Sports Career Spotlight
We've been featuring executives from the sports industry since 2001.
Naturally, some of these executives have moved onward and upward in their sports careers.
We believe these profiles remain relevant and valuable because they highlight the hard work, dedication, brilliant successes, and lessons learned in a variety of career paths through the sports industry.
Jamie Brandt, Vice President, Ticketing & Suites
San Francisco 49ers
Name: Jamie Brandt
Current Job Title: Vice President, Ticketing & Suites
Company Name: San Francisco 49ers
First sports job: Ticket Sales, Tampa Bay Storm (AFL)
College education: BA Business Management, Eckerd College, St. Petersburg, FL
Executive most admired: My father
Brand most admired: Apple
Currently VP of Ticketing & Suites for the 49ers. Broke into sports in 1996 while still in college (Eckerd College, St. Petersburg, FL) working with the Tampa Bay Storm (AFL.) Spent a season there before moving to the Tampa Bay Lightning (NHL) where we sold/opened up the Ice Palace (now St. Pete Times Forum.) Spent a full season there before moving to the Tampa Bay Buccaneers (NFL) in 1997 to sell/open up the Raymond James Stadium for the 1998 season. After three seasons with the Buccaneers, I took the Senior Director position overseeing Ticketing and Administration with the Orlando Rage of the now-defunct XFL. After the league shut down operations in 2001, I immediately accepted a position as Director, Ticket Sales, with the Arizona Cardinals (NFL.) We sold/opened the University of Phoenix Stadium in 2006 and I moved on to the San Francisco 49ers in 2008. Was named Vice President of Ticketing and Suites in 2010 and now look forward to selling and opening the new 49ers Stadium in 2015.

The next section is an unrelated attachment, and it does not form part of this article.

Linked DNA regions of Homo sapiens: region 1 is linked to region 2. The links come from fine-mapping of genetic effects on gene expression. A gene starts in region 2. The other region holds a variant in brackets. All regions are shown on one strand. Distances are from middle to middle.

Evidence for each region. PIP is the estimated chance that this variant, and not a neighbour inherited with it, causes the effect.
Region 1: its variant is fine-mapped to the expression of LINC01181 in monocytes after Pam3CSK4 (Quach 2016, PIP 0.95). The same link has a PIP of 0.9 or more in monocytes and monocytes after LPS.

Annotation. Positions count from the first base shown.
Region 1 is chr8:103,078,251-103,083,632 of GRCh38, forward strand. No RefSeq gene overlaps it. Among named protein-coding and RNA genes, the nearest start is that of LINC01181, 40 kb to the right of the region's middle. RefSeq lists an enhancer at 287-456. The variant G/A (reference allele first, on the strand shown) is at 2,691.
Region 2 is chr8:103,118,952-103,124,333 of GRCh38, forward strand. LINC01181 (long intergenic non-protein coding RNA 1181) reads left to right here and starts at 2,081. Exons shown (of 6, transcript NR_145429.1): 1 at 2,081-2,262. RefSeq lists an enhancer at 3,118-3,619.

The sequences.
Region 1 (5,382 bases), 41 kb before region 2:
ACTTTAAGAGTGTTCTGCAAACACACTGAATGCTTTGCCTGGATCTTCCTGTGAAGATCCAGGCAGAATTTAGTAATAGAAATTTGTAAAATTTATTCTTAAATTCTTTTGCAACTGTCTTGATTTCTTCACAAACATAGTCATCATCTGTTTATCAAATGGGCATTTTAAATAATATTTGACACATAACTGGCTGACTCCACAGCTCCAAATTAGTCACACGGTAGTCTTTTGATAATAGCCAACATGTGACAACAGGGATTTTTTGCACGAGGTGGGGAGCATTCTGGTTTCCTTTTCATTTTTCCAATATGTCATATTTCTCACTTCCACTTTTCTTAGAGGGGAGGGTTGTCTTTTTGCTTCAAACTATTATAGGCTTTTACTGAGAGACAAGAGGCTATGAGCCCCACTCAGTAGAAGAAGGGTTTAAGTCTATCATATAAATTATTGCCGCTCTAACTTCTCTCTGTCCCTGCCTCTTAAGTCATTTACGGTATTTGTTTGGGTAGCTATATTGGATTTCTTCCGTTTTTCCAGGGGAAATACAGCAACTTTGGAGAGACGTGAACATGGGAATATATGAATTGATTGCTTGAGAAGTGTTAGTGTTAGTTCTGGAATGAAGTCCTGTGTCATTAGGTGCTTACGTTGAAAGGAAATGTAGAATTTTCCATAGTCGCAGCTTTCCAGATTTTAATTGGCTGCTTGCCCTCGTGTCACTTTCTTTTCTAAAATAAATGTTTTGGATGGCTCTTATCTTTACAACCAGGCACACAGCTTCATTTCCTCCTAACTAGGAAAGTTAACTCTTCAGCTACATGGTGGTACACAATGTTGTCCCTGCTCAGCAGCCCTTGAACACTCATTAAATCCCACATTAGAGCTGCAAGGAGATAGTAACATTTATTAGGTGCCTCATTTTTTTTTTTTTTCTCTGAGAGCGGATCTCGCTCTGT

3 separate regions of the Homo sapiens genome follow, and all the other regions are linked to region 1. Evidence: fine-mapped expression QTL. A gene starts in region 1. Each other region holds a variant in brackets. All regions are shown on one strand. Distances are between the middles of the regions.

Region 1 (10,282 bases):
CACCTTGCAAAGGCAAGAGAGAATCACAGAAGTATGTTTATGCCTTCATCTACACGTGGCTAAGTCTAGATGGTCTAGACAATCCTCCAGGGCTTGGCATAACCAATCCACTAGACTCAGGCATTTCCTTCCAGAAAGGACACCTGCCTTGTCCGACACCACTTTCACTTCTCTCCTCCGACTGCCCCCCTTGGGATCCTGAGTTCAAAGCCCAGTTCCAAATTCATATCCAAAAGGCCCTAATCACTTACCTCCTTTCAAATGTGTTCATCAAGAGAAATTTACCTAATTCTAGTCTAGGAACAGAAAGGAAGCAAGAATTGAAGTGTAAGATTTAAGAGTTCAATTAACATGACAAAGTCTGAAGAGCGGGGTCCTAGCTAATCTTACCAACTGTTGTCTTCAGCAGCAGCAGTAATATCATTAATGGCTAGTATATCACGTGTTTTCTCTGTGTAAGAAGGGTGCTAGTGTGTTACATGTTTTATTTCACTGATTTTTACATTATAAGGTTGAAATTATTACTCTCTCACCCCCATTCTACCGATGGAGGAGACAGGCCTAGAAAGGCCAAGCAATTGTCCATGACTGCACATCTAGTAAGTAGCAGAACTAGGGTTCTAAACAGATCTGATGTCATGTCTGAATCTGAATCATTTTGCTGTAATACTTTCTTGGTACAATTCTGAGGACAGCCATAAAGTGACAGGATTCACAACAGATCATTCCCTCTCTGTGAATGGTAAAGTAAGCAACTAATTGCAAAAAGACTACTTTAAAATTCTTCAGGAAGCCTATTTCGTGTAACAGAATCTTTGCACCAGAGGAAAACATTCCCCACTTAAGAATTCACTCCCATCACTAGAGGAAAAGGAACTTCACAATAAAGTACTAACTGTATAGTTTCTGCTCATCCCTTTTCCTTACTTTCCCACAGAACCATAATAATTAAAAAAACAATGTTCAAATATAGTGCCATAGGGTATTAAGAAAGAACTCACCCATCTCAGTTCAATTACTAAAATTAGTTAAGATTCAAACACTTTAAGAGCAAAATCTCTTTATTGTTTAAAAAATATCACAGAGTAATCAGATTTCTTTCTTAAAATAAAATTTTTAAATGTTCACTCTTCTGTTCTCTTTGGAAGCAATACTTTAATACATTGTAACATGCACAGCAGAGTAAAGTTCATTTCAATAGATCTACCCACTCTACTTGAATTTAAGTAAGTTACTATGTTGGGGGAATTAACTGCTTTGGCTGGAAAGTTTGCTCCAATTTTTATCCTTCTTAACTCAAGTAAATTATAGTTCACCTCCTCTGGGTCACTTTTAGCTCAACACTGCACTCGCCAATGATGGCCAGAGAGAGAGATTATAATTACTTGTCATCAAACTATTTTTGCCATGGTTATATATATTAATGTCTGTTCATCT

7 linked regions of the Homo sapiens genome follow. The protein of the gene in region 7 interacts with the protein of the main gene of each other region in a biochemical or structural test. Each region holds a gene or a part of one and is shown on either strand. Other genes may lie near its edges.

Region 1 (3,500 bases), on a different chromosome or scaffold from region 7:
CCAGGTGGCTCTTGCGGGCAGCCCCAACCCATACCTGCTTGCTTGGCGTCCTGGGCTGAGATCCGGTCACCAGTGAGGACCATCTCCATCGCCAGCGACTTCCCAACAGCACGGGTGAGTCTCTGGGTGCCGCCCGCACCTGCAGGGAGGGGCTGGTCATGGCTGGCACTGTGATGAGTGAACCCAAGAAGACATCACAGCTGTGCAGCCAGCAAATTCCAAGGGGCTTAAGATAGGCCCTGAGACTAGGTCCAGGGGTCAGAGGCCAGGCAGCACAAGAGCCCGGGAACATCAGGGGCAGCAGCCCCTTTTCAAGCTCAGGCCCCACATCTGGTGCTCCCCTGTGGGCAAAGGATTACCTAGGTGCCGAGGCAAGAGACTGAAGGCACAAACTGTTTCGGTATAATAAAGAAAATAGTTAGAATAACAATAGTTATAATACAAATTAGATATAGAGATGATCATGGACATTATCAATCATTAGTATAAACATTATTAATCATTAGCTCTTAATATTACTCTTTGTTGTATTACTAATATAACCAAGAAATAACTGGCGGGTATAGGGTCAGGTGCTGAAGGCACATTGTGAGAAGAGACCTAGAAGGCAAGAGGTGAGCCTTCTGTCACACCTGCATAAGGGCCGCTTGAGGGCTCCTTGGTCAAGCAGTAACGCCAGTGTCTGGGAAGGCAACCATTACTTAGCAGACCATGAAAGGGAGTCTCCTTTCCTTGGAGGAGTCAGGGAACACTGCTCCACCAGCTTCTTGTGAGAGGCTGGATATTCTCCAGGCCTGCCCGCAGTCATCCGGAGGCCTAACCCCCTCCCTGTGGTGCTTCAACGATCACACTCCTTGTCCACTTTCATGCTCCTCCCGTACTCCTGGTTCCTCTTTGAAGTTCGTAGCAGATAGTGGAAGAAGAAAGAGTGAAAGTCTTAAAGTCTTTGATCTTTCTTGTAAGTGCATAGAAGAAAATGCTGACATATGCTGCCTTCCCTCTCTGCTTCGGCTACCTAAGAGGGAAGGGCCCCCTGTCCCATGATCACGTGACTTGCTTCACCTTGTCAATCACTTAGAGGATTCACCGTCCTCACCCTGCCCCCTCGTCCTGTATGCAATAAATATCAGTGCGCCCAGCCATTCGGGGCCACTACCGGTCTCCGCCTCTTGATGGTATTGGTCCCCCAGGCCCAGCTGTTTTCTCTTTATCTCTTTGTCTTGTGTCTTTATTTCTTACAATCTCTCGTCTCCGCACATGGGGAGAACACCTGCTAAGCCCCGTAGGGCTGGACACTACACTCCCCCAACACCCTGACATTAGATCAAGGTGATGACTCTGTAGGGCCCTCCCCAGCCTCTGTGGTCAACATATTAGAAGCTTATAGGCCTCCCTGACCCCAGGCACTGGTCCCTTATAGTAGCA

Tell us a little about your first job in the sports industry. How did you land it?
A friend from college put me in touch with someone at the TB Storm and I landed the job after agreeing to $100/week starting salary. Thatís probably how I got the job; though, I have no idea now looking back how I survived on $400 a month. Thank god for multiple roommates and peanut butter and jelly sandwiches.
But seriously, I wanted to maintain a life in sports in some capacity after playing baseball in college but had no idea what that meant. I took a class and volunteered to work a few APV beach volleyball tournaments thinking that would get me in somewhere. The reality was, though, I was a college kid with virtually no relevant experience that would allow me to dive right into a career in sports after I graduated. So, I made the choice that while I was wrapping up my final three months of college (when most of all my friends were enjoying their last moments of college life on a campus surrounded by Florida beaches) I would try and find a job that might give me a head start after graduation. A former classmate of mine that was now working for the TB Lightning Ė he followed the same path the year prior while still in college Ė set me up with a meeting with the Storm for a part-time ticket sales position. I had no experience selling anything nor did I envision a career like that, but it was a chance to get into the industry and possibly the start of a career.
What advice would you give to students looking to make sports their career?